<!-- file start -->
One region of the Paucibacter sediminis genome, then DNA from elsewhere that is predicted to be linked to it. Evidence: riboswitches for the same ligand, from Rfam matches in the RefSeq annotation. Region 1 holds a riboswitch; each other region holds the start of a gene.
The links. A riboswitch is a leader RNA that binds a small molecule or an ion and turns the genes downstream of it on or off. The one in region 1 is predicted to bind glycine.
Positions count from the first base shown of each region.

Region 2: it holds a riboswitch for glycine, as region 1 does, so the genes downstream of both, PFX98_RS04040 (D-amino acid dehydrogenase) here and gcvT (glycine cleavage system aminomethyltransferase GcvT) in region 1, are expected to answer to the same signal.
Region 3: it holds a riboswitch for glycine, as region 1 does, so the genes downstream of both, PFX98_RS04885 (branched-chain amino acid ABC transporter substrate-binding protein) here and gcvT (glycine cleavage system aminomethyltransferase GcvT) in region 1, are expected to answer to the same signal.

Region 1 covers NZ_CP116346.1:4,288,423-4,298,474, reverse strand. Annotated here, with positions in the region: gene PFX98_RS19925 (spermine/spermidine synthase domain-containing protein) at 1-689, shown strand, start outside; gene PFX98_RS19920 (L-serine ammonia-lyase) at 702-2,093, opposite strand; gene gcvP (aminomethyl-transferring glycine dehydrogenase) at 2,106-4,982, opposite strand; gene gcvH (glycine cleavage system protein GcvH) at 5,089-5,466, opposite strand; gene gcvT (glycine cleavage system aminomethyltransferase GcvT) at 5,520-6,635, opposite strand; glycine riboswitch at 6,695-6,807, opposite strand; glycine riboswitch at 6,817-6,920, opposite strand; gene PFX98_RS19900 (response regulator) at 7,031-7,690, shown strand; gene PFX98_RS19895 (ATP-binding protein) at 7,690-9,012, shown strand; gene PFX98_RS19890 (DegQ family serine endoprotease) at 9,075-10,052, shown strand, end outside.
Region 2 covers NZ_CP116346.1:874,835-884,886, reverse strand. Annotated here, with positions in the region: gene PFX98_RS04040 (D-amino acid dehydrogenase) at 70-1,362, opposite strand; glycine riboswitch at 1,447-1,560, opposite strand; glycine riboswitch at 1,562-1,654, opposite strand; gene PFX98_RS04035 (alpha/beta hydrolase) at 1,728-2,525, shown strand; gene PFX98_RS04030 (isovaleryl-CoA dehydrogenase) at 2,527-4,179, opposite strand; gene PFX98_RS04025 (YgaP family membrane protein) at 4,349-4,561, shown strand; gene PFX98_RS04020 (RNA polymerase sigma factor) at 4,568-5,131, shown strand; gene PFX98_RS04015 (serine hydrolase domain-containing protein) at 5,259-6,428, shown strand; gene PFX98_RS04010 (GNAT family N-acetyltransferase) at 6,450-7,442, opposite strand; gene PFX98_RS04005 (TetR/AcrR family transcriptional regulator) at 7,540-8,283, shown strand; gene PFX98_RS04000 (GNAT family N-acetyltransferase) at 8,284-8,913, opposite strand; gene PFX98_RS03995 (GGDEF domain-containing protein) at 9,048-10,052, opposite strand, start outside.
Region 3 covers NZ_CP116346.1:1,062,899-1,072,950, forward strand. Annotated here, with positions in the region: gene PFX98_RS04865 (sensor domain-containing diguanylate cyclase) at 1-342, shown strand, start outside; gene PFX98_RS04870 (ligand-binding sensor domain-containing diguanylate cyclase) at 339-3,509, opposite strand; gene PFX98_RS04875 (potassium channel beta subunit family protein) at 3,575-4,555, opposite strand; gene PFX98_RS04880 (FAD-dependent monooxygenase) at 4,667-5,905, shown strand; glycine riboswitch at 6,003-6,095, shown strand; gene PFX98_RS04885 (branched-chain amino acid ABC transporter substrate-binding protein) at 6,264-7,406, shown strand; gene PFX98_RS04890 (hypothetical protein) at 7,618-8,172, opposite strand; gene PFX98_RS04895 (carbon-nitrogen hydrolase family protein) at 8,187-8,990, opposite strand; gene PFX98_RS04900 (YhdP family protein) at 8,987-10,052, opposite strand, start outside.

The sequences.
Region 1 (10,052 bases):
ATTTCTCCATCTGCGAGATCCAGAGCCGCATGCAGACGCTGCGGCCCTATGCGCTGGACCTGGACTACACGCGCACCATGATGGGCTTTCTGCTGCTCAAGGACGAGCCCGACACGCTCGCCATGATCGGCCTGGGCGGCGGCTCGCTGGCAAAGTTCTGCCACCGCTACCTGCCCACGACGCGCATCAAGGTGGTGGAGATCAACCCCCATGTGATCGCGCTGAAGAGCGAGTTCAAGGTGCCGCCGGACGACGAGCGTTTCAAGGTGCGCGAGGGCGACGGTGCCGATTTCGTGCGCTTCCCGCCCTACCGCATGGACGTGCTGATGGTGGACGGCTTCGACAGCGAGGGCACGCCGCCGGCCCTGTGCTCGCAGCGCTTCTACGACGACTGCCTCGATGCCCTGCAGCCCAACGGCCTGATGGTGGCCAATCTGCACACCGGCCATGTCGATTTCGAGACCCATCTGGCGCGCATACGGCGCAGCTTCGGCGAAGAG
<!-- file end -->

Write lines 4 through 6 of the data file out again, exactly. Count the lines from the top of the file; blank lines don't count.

Region 2: it holds a riboswitch for glycine, as region 1 does, so the genes downstream of both, PFX98_RS04040 (D-amino acid dehydrogenase) here and gcvT (glycine cleavage system aminomethyltransferase GcvT) in region 1, are expected to answer to the same signal.
Region 3: it holds a riboswitch for glycine, as region 1 does, so the genes downstream of both, PFX98_RS04885 (branched-chain amino acid ABC transporter substrate-binding protein) here and gcvT (glycine cleavage system aminomethyltransferase GcvT) in region 1, are expected to answer to the same signal.

Region 1 covers NZ_CP116346.1:4,288,423-4,298,474, reverse strand. Annotated here, with positions in the region: gene PFX98_RS19925 (spermine/spermidine synthase domain-containing protein) at 1-689, shown strand, start outside; gene PFX98_RS19920 (L-serine ammonia-lyase) at 702-2,093, opposite strand; gene gcvP (aminomethyl-transferring glycine dehydrogenase) at 2,106-4,982, opposite strand; gene gcvH (glycine cleavage system protein GcvH) at 5,089-5,466, opposite strand; gene gcvT (glycine cleavage system aminomethyltransferase GcvT) at 5,520-6,635, opposite strand; glycine riboswitch at 6,695-6,807, opposite strand; glycine riboswitch at 6,817-6,920, opposite strand; gene PFX98_RS19900 (response regulator) at 7,031-7,690, shown strand; gene PFX98_RS19895 (ATP-binding protein) at 7,690-9,012, shown strand; gene PFX98_RS19890 (DegQ family serine endoprotease) at 9,075-10,052, shown strand, end outside.